Australian Navy agrees to India assuming policing role in Indian Ocean

Port Blair (Andaman and Nicobar Islands), Feb 7: Despite tensions rising in India over the racist attacks against Indian students Down Under, the Royal Australian Navy (RAN) has said that it is not against its Indian counterpart assuming a policing role in the Indian Ocean region.

The RAN wants to have joint operations to counter threats from terrorists, pirates and other criminals in the sea lanes.

The RAN is participating in Exercise Milan hosted by India to bring together navies of the Asia-Pacific region to promote understanding and cooperation in the areas of common interest and safeguard sea lanes from poaching, piracy and terrorist activities, promote interoperability to the extent possible and engage in joint search and rescue and humanitarian operations.

Australia has sent the HMAS Glenelg to participate in Exercise Milan, which started on February 4.

"It is obvious for every country to jointly participate in exercise to counter piracy, criminal activity and terrorism," said Lieutenant Commander Shane Doolin, the commander of the ship.

"Milan is a good example where two navies learn from each other to operate in an emergency situation. The visit so far has been fantastic. We have been continuously supported to explore the environment here," he said.

"We are part of Indian Ocean nations and this exercise is a joint nation exercise witnessing participation of 13 navies in order to provide joint task force to counter threats appearing in the sea lanes," said Lieutenant Commander Shane Doolin.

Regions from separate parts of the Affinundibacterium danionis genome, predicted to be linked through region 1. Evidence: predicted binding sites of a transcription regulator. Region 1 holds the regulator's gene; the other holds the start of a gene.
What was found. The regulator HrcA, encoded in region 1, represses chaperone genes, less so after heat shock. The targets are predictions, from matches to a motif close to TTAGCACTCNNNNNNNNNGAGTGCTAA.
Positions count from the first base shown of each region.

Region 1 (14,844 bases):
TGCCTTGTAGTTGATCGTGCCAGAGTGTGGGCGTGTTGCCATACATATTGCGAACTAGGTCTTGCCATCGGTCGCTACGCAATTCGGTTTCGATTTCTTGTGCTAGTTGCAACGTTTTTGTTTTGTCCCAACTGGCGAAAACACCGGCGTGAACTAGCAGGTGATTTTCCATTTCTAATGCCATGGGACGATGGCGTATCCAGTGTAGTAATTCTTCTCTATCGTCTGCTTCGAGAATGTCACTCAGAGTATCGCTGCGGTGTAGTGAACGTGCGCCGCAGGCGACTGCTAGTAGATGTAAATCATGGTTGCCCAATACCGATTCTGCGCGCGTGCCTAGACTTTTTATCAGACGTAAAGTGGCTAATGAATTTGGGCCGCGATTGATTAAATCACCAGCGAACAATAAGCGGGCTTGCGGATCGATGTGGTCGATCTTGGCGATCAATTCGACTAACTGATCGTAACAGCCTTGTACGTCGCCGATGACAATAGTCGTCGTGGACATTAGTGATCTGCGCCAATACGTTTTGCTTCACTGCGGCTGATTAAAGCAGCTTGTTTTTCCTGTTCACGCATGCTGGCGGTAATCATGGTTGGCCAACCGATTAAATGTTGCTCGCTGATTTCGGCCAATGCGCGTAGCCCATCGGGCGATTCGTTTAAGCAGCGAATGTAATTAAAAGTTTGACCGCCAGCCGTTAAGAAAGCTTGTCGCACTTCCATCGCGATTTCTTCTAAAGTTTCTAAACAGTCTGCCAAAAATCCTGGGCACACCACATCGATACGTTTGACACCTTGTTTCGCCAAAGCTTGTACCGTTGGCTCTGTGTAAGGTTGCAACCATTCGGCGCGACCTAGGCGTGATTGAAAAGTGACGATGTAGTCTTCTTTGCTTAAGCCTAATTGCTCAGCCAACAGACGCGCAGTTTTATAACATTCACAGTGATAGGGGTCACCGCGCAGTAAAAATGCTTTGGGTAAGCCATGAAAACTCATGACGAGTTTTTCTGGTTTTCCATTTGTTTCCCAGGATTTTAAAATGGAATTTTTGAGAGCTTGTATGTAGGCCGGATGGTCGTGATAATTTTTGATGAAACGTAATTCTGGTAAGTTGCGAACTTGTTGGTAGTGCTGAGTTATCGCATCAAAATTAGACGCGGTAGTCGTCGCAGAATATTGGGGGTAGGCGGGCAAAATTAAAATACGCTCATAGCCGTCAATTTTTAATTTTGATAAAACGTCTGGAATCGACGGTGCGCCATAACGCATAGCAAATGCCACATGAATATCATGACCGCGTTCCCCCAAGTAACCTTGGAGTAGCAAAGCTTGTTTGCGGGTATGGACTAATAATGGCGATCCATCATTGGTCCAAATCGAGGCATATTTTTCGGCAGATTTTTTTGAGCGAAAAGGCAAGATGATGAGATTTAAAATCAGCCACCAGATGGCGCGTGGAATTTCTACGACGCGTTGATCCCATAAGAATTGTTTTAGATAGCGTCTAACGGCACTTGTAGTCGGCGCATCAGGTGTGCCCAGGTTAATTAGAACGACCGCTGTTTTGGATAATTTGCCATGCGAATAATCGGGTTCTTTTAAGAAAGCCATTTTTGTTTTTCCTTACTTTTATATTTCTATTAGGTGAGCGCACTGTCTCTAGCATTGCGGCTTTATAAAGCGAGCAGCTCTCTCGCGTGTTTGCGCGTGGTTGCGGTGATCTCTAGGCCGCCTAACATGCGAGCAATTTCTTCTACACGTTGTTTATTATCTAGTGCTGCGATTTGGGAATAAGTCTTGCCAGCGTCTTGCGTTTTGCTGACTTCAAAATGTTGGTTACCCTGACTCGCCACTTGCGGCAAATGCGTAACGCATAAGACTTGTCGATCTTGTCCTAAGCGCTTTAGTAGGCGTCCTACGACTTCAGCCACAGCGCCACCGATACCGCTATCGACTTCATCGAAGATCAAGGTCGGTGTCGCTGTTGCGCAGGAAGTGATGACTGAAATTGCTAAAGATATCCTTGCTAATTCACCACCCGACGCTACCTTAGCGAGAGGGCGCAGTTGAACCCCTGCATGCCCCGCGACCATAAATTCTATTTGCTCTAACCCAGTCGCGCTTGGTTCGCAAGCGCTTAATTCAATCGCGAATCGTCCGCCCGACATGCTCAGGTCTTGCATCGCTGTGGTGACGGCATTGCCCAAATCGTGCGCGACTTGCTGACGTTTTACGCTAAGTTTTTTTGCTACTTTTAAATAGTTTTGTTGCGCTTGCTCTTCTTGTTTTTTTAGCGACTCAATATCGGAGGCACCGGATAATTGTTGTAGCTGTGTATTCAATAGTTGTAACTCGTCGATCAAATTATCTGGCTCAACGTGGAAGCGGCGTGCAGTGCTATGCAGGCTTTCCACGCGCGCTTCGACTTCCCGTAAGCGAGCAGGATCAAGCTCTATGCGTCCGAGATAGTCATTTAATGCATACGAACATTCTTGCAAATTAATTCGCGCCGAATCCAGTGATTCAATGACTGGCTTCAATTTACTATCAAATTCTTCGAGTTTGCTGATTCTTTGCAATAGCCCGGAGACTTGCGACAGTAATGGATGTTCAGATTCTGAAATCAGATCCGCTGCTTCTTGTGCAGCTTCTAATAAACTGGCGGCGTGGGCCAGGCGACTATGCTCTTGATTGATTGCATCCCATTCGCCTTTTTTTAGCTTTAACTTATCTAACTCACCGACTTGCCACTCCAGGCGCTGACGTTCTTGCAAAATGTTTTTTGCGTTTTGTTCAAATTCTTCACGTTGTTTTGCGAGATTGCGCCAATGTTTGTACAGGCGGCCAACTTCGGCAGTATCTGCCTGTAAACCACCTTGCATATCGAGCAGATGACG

He added: "We are all partners in the Indian Ocean and in reality this exercise focus' on providing humanitarian assistance and disaster relier relief as quick as possible," he said.

The HMAS Glenelg is a next-generation ship with a crew of 25 members. The offshore patrol vessel is a newly-built ship having state of art satellite navigation system that enables the ship position to be determined with great accuracy.

Lieutenant Commander Shane Doolin said the Indian Navy has experience of combating piracy in the Gulf of Aden and the Australian Navy has maritime experience, which they can use to work together to solve the problems.

Milan 2010 will will also provide opportunities to promote understanding and camaraderie amongst the navies of the Asia-Pacific region and encourages ship visits, social interactions and cultural presentations by the participating countries.

Naval ships of Singapore (two ships), Sri Lanka, Thailand, Australia, Bangladesh, Indonesia, Malaysia and Myanmar, with representatives from navies of Brunei, Philippines, Vietnam and New Zealand joining Exercise Milan. By Praful Kumar Singh

Copyright Asian News International/